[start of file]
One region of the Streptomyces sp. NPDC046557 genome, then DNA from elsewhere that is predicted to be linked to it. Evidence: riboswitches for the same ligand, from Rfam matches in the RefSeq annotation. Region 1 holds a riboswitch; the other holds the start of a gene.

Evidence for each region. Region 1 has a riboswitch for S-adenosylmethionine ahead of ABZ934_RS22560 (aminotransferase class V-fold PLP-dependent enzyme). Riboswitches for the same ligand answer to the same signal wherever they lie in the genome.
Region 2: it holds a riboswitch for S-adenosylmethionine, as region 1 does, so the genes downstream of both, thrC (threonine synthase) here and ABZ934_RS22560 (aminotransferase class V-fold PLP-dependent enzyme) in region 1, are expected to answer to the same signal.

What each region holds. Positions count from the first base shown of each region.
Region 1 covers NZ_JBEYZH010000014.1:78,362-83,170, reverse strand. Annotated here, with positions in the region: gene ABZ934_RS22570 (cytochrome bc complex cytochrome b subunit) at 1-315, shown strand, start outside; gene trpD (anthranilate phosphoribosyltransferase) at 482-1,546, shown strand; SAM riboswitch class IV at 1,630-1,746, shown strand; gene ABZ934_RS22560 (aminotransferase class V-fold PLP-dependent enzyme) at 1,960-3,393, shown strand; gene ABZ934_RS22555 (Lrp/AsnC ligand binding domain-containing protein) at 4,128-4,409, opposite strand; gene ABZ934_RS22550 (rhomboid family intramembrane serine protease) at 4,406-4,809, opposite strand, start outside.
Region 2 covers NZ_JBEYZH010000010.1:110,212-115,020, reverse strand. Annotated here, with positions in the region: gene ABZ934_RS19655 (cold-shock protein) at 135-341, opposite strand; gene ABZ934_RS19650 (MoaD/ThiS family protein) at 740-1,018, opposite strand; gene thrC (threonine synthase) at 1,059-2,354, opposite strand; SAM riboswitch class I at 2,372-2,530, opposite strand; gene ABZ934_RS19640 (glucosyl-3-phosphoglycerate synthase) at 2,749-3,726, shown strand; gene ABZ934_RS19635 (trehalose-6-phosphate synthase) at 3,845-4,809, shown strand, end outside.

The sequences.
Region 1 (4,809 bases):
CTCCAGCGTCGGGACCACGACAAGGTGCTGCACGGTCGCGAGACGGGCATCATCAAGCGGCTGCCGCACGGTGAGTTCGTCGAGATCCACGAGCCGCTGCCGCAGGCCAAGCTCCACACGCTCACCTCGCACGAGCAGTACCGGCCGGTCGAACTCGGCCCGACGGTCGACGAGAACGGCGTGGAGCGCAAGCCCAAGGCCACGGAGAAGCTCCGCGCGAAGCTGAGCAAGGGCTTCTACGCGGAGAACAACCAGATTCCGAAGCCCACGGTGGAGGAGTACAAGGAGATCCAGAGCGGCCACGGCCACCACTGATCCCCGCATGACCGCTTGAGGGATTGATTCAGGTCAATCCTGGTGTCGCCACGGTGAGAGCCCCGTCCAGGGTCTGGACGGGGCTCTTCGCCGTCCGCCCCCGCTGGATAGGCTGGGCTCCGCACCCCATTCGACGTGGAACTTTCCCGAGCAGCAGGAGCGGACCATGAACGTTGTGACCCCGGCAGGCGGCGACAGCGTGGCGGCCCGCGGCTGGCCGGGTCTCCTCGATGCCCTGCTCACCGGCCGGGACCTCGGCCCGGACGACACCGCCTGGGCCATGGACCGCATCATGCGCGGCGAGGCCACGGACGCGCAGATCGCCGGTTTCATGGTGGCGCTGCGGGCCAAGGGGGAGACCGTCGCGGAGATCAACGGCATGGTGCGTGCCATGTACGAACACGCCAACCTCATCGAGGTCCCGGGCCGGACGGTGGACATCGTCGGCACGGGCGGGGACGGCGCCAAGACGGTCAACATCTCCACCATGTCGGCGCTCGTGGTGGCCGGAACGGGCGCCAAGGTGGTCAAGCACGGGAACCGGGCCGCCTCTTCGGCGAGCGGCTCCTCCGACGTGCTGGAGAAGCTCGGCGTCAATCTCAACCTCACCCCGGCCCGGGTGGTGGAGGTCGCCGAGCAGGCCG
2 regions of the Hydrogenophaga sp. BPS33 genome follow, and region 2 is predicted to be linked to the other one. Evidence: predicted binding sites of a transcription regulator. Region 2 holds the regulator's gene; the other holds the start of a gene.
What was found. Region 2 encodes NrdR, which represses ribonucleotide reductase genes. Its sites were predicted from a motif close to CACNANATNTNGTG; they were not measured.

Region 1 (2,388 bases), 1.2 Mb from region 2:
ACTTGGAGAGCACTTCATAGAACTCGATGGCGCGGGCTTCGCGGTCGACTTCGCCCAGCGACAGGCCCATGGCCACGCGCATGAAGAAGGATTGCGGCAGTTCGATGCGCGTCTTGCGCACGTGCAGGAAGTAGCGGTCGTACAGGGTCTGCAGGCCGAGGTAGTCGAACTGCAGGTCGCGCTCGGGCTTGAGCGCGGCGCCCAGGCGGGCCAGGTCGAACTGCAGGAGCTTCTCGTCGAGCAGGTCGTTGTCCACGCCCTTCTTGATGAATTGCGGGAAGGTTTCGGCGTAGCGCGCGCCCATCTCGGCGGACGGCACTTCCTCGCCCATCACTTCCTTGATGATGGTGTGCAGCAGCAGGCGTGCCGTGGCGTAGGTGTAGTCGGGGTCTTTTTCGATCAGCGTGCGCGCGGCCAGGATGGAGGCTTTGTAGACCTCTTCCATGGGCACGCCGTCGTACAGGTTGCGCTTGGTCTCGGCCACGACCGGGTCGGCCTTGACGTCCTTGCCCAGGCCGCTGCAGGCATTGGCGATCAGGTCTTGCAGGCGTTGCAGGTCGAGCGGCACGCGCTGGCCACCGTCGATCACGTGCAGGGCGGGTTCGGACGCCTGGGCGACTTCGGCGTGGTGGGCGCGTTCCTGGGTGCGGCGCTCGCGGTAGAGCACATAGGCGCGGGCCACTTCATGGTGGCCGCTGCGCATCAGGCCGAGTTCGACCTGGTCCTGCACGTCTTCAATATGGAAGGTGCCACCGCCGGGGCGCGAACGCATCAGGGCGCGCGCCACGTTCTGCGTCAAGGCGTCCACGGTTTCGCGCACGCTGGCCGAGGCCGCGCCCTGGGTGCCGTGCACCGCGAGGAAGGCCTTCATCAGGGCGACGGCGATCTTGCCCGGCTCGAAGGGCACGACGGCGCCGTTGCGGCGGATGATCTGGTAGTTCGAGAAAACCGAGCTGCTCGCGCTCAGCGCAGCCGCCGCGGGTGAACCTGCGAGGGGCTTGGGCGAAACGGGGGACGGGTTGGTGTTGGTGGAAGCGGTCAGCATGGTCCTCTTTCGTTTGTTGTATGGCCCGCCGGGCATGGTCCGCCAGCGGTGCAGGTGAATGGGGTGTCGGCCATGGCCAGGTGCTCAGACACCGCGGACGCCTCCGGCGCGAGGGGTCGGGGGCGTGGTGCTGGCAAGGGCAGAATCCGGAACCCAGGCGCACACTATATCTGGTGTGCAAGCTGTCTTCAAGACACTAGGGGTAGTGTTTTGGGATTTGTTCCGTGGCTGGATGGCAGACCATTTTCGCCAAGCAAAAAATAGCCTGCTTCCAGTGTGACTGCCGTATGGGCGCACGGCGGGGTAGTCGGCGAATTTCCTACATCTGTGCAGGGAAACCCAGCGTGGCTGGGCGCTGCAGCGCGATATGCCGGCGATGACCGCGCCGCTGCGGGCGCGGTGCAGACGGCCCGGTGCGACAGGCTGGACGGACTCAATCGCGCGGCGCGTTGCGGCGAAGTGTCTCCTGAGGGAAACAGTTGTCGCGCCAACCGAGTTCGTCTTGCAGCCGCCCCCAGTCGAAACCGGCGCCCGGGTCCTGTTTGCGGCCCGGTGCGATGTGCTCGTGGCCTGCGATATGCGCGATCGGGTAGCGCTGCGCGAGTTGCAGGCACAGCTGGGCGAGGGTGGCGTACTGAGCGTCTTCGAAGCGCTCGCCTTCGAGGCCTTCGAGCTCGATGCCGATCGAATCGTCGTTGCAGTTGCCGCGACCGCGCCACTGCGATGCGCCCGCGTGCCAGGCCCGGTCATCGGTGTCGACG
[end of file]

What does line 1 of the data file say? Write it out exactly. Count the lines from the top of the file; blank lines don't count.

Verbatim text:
One region of the Streptomyces sp. NPDC046557 genome, then DNA from elsewhere that is predicted to be linked to it. Evidence: riboswitches for the same ligand, from Rfam matches in the RefSeq annotation. Region 1 holds a riboswitch; the other holds the start of a gene.